Wednesday, September 27, 2006

Not a joke
The New York Post seems to think sending terrorist threats is a big joke.
MSNBC loudmouth Keith Olbermann flipped out when he opened his home mail yesterday. The acerbic host of "Countdown with Keith Olbermann" was terrified when he opened a suspicious-looking letter with a California postmark and a batch of white powder poured out. A note inside warned Olbermann, who's a frequent critic of President Bush's policies, that it was payback for some of his on-air shtick.


He asked to be taken to St. Luke's Hospital, where doctors looked him over and sent him home. Whether they gave him a lollipop on the way out isn't known.

The Post writer, Paula Froelich, apparently lacks the senses of perspective and long-term memory necessary to recall that the Post was one of the places hit with real anthrax back in 2001 and that three of her colleagues were hospitalized in that attack. Along with those mental abilities, Ms. Froelich also lacks knowledge that sending bio-threats through the mail is a federal crime. When Clayton Waagner sent fake anthrax threats to Planned Parenthood clinics in late 2001 (after the attack on the Post), he was sent to federal prison for 19 years.

Froelich might make the excuse that she was just following the example of that fine Christian role model for female conservative pundits, Ann Coulter who jokingly (I assume) took credit for a hoax anthrax threat sent to the New York Times last July.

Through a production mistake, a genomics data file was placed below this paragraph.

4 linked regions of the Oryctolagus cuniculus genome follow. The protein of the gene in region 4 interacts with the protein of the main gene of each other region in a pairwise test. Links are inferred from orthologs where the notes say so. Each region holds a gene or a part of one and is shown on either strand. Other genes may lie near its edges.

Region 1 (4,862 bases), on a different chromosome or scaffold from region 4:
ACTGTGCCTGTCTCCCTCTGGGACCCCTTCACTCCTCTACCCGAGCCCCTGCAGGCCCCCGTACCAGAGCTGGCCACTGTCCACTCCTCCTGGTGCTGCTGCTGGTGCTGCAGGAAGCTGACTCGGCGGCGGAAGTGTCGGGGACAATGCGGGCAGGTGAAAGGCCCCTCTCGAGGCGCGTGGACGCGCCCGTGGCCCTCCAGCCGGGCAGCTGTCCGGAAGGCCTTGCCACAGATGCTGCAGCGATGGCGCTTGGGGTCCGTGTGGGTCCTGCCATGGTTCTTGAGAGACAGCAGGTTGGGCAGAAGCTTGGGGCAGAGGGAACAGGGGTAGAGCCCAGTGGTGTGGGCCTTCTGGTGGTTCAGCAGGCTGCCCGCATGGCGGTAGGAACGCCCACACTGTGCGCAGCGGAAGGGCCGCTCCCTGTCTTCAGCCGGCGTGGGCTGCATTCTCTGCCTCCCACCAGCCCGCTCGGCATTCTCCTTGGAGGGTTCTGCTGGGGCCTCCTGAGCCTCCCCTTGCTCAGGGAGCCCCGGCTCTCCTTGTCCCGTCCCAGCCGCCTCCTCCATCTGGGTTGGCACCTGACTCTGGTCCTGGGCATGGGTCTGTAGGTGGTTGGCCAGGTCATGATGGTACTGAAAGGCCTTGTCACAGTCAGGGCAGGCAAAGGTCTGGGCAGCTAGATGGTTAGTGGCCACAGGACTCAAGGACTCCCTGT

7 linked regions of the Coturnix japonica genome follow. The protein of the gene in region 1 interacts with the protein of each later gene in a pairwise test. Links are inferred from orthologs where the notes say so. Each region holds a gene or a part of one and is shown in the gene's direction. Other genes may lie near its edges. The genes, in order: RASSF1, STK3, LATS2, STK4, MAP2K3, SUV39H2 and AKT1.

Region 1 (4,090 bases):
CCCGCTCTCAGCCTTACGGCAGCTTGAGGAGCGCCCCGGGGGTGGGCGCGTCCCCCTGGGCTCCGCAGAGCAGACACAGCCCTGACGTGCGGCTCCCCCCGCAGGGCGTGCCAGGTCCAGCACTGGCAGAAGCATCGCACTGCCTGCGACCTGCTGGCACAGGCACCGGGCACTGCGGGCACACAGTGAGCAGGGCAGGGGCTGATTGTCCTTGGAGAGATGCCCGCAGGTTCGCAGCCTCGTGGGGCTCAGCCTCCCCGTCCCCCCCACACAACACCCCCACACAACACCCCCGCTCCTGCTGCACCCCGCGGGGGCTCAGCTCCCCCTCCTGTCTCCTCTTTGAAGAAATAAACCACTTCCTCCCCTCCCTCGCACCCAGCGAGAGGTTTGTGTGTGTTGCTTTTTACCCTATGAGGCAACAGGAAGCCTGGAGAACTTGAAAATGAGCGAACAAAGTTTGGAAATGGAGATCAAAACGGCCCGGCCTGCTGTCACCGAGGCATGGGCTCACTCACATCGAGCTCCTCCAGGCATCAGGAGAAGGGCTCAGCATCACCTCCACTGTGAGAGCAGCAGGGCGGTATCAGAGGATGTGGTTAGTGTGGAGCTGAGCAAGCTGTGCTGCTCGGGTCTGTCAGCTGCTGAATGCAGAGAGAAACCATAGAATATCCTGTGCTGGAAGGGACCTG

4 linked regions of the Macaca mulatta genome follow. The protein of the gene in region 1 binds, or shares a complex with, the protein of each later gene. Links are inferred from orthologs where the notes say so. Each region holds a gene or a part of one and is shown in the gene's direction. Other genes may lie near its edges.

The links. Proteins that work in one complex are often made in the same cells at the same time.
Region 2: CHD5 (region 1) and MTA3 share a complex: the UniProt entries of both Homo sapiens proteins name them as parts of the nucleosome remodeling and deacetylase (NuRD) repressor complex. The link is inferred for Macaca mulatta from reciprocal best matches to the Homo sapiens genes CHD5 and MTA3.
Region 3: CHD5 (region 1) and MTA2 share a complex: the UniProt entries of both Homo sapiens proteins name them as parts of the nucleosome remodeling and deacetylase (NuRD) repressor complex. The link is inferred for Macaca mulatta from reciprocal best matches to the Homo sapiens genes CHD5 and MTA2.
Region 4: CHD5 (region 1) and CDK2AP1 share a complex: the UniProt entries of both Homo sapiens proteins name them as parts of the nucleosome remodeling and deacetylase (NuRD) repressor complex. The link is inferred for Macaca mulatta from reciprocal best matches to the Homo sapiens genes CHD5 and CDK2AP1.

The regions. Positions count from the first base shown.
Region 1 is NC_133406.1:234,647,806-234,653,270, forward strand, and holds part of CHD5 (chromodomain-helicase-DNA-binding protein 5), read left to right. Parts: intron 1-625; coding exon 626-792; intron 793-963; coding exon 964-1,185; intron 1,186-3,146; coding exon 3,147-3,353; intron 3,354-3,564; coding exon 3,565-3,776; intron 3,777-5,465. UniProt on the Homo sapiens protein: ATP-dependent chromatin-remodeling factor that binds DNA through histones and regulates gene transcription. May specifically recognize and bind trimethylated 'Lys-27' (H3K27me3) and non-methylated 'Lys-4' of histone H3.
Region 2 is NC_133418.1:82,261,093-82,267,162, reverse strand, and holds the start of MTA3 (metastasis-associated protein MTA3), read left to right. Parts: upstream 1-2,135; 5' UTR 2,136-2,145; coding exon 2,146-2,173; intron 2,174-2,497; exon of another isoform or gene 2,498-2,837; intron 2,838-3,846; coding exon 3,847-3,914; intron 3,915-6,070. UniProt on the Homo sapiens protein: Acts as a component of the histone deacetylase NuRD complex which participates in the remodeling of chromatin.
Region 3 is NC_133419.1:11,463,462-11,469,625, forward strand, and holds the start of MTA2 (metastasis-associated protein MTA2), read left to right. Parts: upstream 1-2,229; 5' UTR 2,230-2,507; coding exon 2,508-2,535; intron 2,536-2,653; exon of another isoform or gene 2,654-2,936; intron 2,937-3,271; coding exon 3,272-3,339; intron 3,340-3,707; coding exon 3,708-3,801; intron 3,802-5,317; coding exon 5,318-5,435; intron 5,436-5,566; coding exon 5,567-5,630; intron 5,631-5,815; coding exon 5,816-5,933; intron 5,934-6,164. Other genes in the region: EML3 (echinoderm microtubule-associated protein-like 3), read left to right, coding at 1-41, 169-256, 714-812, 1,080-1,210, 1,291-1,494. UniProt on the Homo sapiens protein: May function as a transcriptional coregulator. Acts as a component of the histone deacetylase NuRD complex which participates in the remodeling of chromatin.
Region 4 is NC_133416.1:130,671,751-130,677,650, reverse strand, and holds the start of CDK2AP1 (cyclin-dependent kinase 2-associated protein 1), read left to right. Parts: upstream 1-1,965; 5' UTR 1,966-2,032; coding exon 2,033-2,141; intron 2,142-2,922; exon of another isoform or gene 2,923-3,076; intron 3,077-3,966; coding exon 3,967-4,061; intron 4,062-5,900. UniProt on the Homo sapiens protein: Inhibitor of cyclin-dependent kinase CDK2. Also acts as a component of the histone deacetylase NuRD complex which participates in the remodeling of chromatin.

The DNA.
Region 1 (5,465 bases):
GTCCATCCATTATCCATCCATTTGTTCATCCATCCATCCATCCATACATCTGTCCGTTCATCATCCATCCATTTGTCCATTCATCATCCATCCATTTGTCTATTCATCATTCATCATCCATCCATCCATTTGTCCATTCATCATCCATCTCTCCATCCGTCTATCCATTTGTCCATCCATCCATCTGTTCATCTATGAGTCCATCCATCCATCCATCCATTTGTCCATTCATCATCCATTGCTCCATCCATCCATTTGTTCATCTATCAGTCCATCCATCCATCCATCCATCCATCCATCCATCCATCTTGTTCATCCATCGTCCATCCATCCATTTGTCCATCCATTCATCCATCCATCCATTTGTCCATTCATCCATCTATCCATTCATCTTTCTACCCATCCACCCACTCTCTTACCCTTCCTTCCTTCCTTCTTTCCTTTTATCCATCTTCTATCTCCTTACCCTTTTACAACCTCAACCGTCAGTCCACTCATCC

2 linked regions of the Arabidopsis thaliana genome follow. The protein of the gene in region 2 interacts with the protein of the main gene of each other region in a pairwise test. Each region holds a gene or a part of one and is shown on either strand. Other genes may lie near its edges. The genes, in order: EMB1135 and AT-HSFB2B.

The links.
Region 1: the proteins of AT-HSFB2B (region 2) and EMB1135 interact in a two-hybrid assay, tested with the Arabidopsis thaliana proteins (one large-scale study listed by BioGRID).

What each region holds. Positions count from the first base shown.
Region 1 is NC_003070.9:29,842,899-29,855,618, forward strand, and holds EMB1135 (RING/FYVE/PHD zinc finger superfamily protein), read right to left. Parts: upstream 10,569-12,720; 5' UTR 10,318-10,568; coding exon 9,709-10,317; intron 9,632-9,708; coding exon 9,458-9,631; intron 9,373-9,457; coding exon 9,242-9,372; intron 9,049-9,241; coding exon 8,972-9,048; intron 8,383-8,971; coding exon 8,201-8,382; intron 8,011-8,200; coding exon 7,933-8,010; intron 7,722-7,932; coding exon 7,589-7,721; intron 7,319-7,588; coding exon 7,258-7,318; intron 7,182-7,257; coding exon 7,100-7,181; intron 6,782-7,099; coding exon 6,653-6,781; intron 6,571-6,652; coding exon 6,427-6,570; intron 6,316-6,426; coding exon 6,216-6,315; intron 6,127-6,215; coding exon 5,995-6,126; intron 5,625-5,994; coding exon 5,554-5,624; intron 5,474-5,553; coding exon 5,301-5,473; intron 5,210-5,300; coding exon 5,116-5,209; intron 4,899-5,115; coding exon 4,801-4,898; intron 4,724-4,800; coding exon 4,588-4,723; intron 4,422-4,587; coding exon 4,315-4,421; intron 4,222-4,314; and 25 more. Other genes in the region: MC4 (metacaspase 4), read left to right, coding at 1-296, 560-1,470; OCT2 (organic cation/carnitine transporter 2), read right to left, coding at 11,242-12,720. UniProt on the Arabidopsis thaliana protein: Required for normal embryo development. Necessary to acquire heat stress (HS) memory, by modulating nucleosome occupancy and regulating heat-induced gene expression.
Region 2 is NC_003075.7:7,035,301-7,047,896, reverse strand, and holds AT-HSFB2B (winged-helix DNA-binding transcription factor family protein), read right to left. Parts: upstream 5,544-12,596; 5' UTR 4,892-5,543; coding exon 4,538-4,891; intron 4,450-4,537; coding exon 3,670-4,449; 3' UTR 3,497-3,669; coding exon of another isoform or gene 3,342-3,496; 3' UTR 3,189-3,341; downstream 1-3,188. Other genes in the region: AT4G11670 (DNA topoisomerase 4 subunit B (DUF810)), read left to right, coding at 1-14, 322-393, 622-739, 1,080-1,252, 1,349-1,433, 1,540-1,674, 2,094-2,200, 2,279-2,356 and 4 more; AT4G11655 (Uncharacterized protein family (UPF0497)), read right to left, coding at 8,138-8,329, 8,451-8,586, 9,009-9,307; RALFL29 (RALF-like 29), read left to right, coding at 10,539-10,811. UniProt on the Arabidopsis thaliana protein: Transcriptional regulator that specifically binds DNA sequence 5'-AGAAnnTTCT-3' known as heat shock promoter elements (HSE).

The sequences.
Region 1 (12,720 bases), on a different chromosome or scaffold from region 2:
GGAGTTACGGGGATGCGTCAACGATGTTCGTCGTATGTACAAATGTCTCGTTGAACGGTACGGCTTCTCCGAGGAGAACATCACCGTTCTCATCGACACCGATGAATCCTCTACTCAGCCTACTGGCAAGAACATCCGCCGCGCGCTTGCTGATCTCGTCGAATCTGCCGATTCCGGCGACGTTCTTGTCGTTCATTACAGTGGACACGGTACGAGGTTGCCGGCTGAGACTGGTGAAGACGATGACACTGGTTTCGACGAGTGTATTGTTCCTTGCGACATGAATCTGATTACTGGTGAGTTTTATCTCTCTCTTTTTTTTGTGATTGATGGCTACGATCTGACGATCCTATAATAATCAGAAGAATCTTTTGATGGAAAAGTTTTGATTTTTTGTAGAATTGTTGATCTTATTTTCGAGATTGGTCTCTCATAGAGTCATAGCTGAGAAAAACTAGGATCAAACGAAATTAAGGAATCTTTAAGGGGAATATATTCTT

This is a good example of eliminationist rhetoric disguised as humor, a trend increasingly common on the right in recent years. David Neiwert is the local blogosphere expert on this trend and why it is worth our concern. I want to point out a second aspect of this particular example. The fact that Froelich was so monumentally insensitive to her own colleagues experience makes me suspect that her piece wasn't really the result of any kind of meaningful thought process, it was pure reaction on her part.

Although most people would like to think that their opinions are the result of some kind of core values or philosophy and an intelligent deliberative process, the sad fact is that that's not really how we work. In many spheres of life, including, especially, politics, we don't think things through before forming opinions. Instead, early in life, we identify with a group and then adopt the opinions of our group. When faced with a new issue, we check to see what "our team" believes and then rationalize our way around to supporting that position. This often leads people to support positions directly opposed to their deeper value system (or that expose their real value systems). These contradictions give the other side endless opportunities to cry "hypocrisy!"

I'm trying to give Froelich the benefit of the doubt by assuming that she didn't stop to think about the larger implications of anthrax attacks on journalists. I'm assuming that this was an unthinking reflex on her part. She saw an opportunity to gain points for her team by mocking a player on the other side. If she had thought about it, she would never have made light of such a thing.

Of course, I might be wrong and she might really be the biggest jerk in the tri-state region.

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